Buying Beer, Part 6: How to Set Up a Beer Cellar
The humble beer cabinet. It's not fancy, but at least the bottles are protected from light and extreme temperature changes.
Photo by Phaedra Cook
Buying Beer: The Series So Far
Part 1: Beers For Everyday Drinking
Part 2: Readily-Available Beers That Can Be Aged
Part 3: Seasonal & Limited Beers
- Part 4: Beers Worth Standing In Line For
- Part 5: Breweries To Visit While Traveling
Here’s a dirty little secret: Many beer collectors, even beer professionals, end up settling for a cool, dark cabinet or even a box for their beer collection. (By the way, if you're aging beer, don't forget to label it with the date it should be consumed. Electronic label makers, such as the Brother P-Touch series, are perfect for this.)
However, there are better ways to store beer and once you’ve amassed a collection, it’s time to start considering how best to protect that investment.
Most of these considerations relate to bottled beer since even amber glass is somewhat light-transmissive. However, even aluminum cans should be protected, especially from heat. No one likes skunky beer.
Stand Up or Lay Down?
People who started out collecting wine automatically believe that bottled beer should be stored the same way: horizontally in a wine rack. That’s not necessarily the case.
Beer sealed with caps should never be stored horizontally. Joey Williams, beer manager of Spec’s, pointed out that there’s no concern of keeping a cork hydrated in this case. Laying the beer down means the air pocket will run lengthwise and oxidize a greater surface area of the beer.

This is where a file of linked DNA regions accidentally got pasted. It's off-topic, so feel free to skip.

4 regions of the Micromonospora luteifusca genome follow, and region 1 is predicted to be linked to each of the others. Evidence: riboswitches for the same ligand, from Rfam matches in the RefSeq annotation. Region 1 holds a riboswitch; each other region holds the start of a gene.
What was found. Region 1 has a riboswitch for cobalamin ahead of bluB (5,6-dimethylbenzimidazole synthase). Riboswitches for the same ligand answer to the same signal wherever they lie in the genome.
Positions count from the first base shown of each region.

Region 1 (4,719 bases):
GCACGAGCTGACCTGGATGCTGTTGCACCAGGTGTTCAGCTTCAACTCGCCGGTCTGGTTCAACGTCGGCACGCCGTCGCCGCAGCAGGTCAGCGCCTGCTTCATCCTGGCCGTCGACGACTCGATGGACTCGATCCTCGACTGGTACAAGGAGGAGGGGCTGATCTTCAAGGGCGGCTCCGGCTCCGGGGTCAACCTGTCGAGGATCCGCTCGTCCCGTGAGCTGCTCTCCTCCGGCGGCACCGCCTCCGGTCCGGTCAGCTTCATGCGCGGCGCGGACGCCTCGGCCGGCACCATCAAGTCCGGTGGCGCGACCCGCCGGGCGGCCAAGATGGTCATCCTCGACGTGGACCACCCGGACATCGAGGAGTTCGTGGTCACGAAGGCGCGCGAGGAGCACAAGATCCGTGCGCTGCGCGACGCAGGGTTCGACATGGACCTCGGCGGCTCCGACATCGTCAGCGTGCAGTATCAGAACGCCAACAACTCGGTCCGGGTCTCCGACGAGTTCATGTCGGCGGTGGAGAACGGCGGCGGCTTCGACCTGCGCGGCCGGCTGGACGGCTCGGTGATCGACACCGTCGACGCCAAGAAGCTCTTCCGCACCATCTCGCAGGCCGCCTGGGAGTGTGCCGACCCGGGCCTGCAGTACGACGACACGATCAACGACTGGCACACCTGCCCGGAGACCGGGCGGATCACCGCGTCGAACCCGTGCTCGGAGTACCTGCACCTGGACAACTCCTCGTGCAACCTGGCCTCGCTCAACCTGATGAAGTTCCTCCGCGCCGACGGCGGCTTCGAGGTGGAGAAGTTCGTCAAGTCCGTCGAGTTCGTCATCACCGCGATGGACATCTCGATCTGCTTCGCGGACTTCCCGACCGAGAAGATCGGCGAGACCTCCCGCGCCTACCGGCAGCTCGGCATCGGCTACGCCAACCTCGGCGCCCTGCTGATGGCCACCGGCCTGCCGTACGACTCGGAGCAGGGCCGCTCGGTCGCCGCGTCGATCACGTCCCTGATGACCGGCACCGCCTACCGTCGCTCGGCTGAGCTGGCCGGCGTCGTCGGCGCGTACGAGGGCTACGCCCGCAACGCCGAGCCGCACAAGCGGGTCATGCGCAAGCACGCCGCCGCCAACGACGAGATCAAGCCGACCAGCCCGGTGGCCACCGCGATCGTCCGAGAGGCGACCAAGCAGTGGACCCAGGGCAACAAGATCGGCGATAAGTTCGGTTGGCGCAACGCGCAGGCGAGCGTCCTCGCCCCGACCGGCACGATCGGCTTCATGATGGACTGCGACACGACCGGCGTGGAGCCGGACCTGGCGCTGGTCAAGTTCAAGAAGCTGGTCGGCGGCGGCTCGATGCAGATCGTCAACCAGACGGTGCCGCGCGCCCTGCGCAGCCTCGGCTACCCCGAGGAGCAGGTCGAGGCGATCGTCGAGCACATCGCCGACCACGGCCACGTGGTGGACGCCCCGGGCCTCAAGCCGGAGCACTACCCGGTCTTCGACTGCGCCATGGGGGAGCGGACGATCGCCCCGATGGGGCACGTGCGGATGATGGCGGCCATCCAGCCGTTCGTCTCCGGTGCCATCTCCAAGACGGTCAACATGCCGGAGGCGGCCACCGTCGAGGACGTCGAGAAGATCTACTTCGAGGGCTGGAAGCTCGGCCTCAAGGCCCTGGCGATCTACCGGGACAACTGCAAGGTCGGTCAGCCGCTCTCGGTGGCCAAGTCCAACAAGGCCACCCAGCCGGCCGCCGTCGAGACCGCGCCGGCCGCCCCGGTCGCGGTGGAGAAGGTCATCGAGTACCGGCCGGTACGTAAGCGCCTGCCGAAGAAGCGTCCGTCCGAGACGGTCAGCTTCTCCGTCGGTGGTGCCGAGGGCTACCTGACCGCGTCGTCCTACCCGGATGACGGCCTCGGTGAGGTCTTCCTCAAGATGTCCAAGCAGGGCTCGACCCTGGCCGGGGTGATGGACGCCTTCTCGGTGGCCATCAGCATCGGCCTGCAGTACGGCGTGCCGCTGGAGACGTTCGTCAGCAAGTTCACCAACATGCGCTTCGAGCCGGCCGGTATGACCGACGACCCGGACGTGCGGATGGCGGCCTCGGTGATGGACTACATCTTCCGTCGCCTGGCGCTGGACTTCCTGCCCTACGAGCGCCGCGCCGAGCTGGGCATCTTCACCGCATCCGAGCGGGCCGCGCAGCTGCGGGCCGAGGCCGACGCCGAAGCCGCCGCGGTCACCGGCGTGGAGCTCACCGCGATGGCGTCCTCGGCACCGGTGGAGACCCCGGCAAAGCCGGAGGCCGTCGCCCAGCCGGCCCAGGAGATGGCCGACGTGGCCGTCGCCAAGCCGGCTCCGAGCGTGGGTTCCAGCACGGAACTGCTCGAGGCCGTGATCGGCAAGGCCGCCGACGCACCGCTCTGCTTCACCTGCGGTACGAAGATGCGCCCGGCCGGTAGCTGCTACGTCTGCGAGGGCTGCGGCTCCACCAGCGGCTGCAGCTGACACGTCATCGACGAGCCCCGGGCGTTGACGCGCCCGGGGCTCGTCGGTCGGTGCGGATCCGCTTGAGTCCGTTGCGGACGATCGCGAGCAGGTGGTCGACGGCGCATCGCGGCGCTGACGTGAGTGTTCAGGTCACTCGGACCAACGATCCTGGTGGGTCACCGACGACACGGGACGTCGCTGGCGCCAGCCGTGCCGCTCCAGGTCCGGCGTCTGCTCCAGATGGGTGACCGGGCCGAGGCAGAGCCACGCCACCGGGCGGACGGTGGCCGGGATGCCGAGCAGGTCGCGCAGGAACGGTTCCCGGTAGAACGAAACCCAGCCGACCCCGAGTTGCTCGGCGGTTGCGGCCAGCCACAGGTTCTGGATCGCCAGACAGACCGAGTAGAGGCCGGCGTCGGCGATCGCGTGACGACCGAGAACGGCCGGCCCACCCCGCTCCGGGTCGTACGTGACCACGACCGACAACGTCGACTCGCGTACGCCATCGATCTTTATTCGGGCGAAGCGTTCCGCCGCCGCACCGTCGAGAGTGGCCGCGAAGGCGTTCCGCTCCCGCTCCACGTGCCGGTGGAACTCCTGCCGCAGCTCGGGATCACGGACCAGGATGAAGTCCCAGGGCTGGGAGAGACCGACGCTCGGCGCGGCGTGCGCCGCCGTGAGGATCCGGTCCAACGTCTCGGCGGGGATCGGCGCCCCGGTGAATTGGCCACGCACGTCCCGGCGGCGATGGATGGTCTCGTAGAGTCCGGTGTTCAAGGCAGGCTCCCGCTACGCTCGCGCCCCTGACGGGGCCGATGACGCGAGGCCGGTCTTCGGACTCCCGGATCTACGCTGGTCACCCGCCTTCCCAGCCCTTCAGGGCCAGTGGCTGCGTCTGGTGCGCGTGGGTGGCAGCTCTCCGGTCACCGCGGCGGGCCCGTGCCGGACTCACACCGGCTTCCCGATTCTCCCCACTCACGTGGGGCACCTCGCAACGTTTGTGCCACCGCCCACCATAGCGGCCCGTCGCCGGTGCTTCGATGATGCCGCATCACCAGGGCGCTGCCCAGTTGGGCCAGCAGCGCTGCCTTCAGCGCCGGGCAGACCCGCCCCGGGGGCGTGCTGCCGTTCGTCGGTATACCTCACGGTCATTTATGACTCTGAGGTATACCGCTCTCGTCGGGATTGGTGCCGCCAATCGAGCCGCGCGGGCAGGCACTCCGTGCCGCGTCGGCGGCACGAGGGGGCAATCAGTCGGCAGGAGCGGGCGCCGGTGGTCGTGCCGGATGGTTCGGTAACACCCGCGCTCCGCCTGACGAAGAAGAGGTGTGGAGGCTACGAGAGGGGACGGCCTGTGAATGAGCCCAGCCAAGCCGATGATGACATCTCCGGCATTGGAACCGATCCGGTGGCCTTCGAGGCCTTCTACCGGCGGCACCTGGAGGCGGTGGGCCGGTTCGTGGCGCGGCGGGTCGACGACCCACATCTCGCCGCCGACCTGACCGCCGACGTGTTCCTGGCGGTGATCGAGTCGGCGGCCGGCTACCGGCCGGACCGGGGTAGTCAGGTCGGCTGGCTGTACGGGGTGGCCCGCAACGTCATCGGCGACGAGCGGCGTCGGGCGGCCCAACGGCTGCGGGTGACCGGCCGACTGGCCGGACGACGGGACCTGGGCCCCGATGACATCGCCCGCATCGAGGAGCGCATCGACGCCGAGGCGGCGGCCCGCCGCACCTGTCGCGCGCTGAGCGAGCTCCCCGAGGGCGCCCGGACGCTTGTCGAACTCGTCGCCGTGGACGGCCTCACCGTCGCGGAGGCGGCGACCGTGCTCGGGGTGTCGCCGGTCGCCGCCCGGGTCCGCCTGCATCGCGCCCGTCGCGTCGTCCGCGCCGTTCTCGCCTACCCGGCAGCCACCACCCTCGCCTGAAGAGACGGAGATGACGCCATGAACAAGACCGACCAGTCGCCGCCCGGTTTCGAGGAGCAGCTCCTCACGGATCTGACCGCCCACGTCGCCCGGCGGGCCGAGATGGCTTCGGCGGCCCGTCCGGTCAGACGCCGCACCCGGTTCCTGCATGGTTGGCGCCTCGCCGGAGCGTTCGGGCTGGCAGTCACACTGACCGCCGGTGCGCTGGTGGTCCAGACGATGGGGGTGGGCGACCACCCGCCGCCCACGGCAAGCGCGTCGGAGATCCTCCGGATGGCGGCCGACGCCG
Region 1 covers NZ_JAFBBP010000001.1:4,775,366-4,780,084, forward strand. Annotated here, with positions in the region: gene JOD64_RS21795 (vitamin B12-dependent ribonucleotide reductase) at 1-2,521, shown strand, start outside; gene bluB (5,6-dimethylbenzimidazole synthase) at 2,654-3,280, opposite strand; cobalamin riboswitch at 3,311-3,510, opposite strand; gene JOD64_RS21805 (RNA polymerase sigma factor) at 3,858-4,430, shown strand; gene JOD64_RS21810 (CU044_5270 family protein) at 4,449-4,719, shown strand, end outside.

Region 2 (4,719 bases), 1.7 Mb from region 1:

As for beer with corks, there’s a bit of dissension on how to store those. Williams said that, in Belgium, many lambic producers and farmhouse breweries rest the beer on its side like wine. Many experts, though, disagree with this method.
The Craft Beer Academy website has a storage guide and says that the humidity in the bottle should be sufficient for cork hydration. Furthermore, the site asserts that if the beer comes in contact for extended periods with corks — which are often coated to better seal the bottle — off flavors may develop.
A member of the Houston Let's Talk Craft Beer group shared a photo of his own setup that mixes cabinets and small refrigerators. Note that all of the bottles are upright.
Photo by "Sam Whiskey"
Kevin Floyd of The Hay Merchant said, “People think that because you store wine on its side that beer should also be stored on its side. Beer is not wine. There are a lot of reasons to store wine on its side, but beer doesn't share those reasons. Cork is porous, beer is under pressure and beer touching the cork can, over time, seep out through the cork”
A final problem with laying beer down is sediment. Floyd explained this issue: “Many beers that age well are bottle-conditioned, which means there is live yeast in the bottle. As the beer ages, the yeast will drop [which is a nice way to say “die”]. If the bottle is on its side, the yeast collects along the length of the bottle, making it harder to pour clean beer and increas[ing] the risk of off flavors from excessive contact with the yeast cake. Also, bottle-conditioned beer with wild yeast could begin to break the cork down if given enough time.”
When it’s time to serve, the yeast cake will get stirred up and add undesirable texture, appearance and flavor. It’s better to let this stuff settle on the bottom of the bottle and be careful not to pour it into the glass when serving.
There are good, better and best ways to store beer. The goals are to protect it from its enemies: heat, light and oxygen. Storing it upright as noted above helps with the oxygen issues. Let’s consider how best to protect it from heat and light.